Rethinking Bereavement Leave: It's Time for Humanity in HR

We know you’re here for realness on the hard topics. So, let’s talk about something that’s often brushed under the corporate rug: bereavement leave.

We recently came across a post that left us floored. Picture this: someone loses a family member and their company's response? "Sure, take a day off. Oh, and while you're at it, send us a death certificate as proof." That's not just inhumane; it's a symptom of a deeply flawed system.

For context, this strict policy was a single day off for any family member - grandma, spouse, child. The person’s family member died the night before, they were out of PTO, and they didn’t officially submit for bereavement the next business day because they were busy making arrangements. A question was posed to a group of HR professionals: should we hound the person to fill out forms or wait until Monday?

Like, EXCUSE US??? You can’t be serious.

But in so many companies, they are 100% serious. Quite frankly, we’re over it. And you should be, too. Let’s dig in.

The Hard Truth About Bereavement Policies

This isn't just one bad apple kind of story. It's a widespread issue. We've got companies with policies straight out of a Dickens novel, treating grief like it’s a minor inconvenience. We’ve created a culture where someone missing an arm would dismiss it as “but a scratch” (Monty Python, anyone?). A culture where employees make Tiktoks and memes joking about how Europeans will put up a 3-month out-of-office message while ours would say, “I’m having a life-saving liver transplant, but if you need me, just text, lol.” And we’re only half kidding.

But here’s the kicker: grief doesn’t clock out after 24 hours. And asking for proof? That’s adding insult to injury.

It’s also one thing to point fingers in a blog post and another to back it up with numbers. So, here you go.

According to a 2017 Society for Human Resource Management (SHRM) survey, only 60% of U.S. employees have access to paid bereavement leave. A more recent study in 2023 found only 24% of “private sector workers had access to employer-provided leave at all.” We spotted some data saying that 60% increased to 88%, but there’s no singular source of truth, and all of these studies carefully say “some sort of leave.” Among those who do offer, the average leave is just three days for immediate family members. For non-immediate family? Often, there's nothing. Zilch. It's like saying, "Sorry your cousin passed away, but we’ll need those TPS reports by Friday."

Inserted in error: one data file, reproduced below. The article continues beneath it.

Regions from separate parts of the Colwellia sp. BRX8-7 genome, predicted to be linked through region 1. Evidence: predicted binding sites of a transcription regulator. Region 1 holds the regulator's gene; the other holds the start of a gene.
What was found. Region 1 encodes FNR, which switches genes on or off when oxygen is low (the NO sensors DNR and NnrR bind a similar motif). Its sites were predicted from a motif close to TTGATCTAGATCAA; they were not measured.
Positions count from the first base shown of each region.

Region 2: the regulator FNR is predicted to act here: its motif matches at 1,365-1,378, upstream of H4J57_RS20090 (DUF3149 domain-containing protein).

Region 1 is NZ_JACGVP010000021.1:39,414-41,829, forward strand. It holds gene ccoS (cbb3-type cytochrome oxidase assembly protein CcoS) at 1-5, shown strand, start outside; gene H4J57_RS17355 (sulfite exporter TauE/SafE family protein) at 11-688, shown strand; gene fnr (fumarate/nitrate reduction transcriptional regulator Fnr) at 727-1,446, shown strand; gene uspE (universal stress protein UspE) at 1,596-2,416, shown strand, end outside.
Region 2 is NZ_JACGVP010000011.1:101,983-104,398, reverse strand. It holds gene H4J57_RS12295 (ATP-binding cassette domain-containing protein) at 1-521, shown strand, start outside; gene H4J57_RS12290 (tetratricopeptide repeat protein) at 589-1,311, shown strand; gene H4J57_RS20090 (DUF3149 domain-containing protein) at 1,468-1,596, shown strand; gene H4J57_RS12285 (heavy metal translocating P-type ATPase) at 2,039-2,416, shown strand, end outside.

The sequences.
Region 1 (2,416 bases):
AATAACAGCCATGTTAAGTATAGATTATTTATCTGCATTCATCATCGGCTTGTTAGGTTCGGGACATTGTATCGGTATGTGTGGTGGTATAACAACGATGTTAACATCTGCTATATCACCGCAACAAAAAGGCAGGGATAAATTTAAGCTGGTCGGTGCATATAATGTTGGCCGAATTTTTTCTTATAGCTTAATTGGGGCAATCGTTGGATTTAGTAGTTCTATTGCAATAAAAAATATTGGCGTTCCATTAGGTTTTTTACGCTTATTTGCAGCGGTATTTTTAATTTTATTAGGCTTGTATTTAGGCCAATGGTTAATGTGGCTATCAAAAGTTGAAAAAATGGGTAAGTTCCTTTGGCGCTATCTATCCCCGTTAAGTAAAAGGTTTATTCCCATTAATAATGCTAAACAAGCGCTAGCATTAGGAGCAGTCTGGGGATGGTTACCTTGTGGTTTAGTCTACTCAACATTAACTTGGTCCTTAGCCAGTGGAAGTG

Then there’s the global perspective. Did you know that in Taiwan, employees are entitled to up to eight days of bereavement leave? Or that in the UK, there’s no statutory bereavement leave, but companies are expected to offer reasonable time off? 

The point is there's a world of difference in how we handle grief in the workplace, and a lot of it doesn't paint a pretty picture.

One of the most unsettling parts of this whole situation is the lack of empathy some policies display. We've got HR departments requiring proof of death as if attending a funeral isn’t stressful enough. And let's not even get started on the lack of support for grieving employees who return to work. It's like being thrown back into the deep end without a life jacket.

The bottom line? Bereavement policies in many companies are outdated, inadequate, and lack a fundamental understanding of human grief. It’s a one-size-fits-all approach in a situation that desperately needs personalization and compassion. It's not just about giving time off; it's about recognizing the profound impact of loss and the time it takes to heal. This isn't just an HR issue; it's a human issue, and it's time we started treating it as such.

Why Some HR Policies Miss the Mark

Diving deeper into why these archaic bereavement policies still cling on in some companies, we hit a couple of roadblocks. The first one's risk management, or in simpler terms, the fear of policy abuse. Some companies are so worried that an employee might take an extra day off under false pretenses, that they end up crafting policies that feel more like they're for a high-security prison than a place of work.